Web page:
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Step-by-Step: Mapping Lake Water Clarity

Step 1: Collect ground samples

To extract useful information from satellite images about any land feature, we need to gather some information on the ground.  This information is commonly referred to as ground samples, reference data, or field data. These data or samples provide information to verify what exactly the satellite sensors are detecting, and they should be collected close in time to when the satellite sensor passes over.

There are several ways to gather ground samples depending on what water resource aspect is being studied.  For lake water clarity, we use Secchi disk readings of sample lakes.  Because the Minnesota Pollution Control Agency and its Citizen Lake Monitoring Program regularly makes Secchi disk readings on about 800 lakes in Minnesota, collecting ground samples was simply a matter of obtaining the data from the MPCA.

Step 2: Acquire satellite imagery

Currently, there are several satellites in orbit with sensors capturing images of the earth.  Select one of the satellite sensors below to view the spatial coverage and spectral resolution of the images that they capture.  If you would like to learn more about the science and technology behind satellite remote sensing, visit the Classroom section.

Satellite image coverage is simply the area on the ground which the satellite sensor records.  In the illustration above, IKONOS has the smallest image coverage (6.8 miles) and MODIS has the largest image coverage (1,146 miles). 

Image resolution refers to the finest of spatial detail that can be seen in an image.  High resolution satellite sensors, such as IKONOS and QuickBird, have spatial resolutions as high as about one meter, but they cover a relatively small geographic area. Landsat, the sensor that has been used for most of our lake water clarity work, has medium resolution while covering relatively large areas. MODIS, which is a sensor on the Terra and Aqua satellites, covers a much larger area, but at a coarse resolution. 

Step 3: Process satellite imagery

Once the imagery is acquired, analysists typically go through a series of steps to prepare the imagery for analysis. 

1. Depending on its use and quality, sometimes satellite imagery needs to be pre-processed which means that cloud, haze and sun effects must be digitally removed. See an example of imagery with haze effects to the right.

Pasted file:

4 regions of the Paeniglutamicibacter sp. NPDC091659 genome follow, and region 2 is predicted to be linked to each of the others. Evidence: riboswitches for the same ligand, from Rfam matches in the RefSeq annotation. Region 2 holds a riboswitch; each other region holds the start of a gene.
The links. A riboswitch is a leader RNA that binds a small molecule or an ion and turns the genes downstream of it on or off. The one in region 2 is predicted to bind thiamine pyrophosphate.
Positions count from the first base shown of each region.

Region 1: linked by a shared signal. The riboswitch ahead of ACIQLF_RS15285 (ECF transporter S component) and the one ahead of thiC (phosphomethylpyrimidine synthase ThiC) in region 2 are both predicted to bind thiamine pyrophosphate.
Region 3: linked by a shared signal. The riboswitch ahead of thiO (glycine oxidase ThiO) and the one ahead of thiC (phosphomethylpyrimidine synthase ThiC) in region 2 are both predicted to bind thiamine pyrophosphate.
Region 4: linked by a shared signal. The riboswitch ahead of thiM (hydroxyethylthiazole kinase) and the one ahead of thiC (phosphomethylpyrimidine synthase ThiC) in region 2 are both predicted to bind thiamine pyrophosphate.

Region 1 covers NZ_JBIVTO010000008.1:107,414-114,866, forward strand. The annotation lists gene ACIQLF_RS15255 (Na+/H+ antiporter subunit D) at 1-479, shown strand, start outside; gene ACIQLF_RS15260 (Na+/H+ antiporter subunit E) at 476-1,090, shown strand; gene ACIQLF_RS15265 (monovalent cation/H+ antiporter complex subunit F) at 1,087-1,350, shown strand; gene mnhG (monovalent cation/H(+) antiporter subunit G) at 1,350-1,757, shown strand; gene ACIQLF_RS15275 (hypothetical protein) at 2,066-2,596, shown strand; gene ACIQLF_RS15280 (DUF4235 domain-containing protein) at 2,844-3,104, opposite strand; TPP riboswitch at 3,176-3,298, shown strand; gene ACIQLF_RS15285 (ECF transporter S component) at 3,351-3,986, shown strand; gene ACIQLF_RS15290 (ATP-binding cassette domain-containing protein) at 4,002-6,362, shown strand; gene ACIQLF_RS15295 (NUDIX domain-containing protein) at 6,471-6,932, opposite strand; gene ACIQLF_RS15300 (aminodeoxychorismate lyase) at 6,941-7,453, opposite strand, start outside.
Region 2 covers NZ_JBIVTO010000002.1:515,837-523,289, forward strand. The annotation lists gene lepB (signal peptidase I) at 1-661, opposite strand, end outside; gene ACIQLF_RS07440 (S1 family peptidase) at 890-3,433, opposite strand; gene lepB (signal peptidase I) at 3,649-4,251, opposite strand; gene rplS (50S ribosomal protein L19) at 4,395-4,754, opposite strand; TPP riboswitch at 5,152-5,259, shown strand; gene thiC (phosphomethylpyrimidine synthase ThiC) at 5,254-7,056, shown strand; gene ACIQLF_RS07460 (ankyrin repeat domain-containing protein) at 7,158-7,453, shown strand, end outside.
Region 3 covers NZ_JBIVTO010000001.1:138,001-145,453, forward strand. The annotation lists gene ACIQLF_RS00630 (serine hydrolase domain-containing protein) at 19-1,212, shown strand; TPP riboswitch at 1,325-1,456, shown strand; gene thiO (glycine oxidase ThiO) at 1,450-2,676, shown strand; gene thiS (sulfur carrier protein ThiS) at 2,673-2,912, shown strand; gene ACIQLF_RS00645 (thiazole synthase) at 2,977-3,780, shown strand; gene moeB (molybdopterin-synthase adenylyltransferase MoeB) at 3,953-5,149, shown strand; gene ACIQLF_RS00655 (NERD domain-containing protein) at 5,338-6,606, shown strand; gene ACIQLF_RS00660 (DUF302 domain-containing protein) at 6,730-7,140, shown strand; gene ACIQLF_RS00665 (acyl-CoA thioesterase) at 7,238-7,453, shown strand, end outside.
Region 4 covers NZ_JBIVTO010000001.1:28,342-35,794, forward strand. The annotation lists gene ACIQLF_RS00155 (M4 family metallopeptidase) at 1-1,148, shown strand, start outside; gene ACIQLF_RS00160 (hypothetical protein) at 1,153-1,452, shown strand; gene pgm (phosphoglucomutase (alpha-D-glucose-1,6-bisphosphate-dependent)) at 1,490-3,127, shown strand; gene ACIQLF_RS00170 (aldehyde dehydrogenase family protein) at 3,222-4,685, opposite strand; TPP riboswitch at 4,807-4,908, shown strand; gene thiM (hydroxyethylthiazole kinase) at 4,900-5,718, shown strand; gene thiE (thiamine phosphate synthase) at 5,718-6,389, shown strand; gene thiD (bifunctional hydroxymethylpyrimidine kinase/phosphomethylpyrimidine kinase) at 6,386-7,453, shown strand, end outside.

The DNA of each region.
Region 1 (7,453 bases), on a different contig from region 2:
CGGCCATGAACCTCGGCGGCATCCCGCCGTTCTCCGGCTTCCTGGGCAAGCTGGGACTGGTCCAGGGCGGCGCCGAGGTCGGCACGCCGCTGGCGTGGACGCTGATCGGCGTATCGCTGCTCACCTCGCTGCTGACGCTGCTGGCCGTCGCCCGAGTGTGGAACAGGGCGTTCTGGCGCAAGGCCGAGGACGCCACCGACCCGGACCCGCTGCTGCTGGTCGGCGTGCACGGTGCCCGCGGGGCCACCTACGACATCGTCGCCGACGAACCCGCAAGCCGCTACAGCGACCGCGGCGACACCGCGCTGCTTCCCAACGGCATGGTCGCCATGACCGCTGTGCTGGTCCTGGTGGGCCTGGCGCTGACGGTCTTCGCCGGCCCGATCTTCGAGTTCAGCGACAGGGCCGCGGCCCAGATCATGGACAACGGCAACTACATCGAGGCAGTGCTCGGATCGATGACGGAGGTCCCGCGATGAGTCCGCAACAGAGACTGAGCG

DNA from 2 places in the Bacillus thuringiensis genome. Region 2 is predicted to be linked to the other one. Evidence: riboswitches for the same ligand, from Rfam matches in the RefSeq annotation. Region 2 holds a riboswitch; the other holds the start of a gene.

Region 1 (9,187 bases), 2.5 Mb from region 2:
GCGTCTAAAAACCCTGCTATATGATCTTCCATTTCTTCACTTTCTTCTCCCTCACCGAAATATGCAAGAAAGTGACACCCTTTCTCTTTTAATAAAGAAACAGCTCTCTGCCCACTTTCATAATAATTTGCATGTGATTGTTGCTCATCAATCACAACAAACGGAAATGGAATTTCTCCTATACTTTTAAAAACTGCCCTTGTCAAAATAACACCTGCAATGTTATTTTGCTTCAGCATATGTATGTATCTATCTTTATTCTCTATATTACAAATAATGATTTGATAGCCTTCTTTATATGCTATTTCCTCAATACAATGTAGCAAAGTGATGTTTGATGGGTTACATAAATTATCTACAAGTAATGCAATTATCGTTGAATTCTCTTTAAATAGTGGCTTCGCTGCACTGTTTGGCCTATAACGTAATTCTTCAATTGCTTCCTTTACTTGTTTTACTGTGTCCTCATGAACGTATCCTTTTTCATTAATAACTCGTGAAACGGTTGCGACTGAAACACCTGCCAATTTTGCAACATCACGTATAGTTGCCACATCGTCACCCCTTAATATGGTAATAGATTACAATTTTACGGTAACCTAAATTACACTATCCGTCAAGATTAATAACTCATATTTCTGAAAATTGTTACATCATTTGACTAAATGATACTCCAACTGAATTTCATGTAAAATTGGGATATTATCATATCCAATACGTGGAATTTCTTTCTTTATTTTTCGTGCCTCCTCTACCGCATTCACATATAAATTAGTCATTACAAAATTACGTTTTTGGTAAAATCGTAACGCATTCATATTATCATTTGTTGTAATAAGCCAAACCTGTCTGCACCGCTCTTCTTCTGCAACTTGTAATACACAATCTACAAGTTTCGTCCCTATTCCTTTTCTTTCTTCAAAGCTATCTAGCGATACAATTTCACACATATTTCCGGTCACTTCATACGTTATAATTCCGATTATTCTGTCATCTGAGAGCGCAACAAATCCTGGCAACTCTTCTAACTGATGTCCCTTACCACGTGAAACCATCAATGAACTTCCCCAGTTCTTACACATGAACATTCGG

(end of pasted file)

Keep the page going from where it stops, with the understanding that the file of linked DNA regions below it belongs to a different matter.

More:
2. When mapping water features, all non-water areas, such as agricutlural land, urban land and forests, are masked out of images used to map water clarity. Click on the image below to see what a section of a Landsat image looks like after land has been masked out to make a map of water clarity.

Click on map to mask out land surrounding Lake Minnetonka.
Click again to return to non-mask image.

3. After the imagery has been pre-processed, the relationships between lake clarity and their spectral-radiometric responses (in the simplest sense - colors) are determined for a small, representative sample of each class.  This is typically accomplished with high-end image processing computer software such as ERDAS Imagine. 

4. The relationship then is applied to all the lakes in the image, providing a census of lake clarity.

We have found a strong relationship between lake water clarity and the responses in the blue and red spectral bands. Click on the graph in the right column to view this relationship.

Step 4: Create a map

Once the mathematical relationship between the satellite data and the field data has been developed, the relationship is applied to all pixels in the imagery to create a map of water resources.

Once pixels are classified into discrete classes like clarity level or vegetation type, they can be put into a Geographic Information System (GIS).

To view a sample of water resource maps derived from satellite imagery, visit our Map Gallery.

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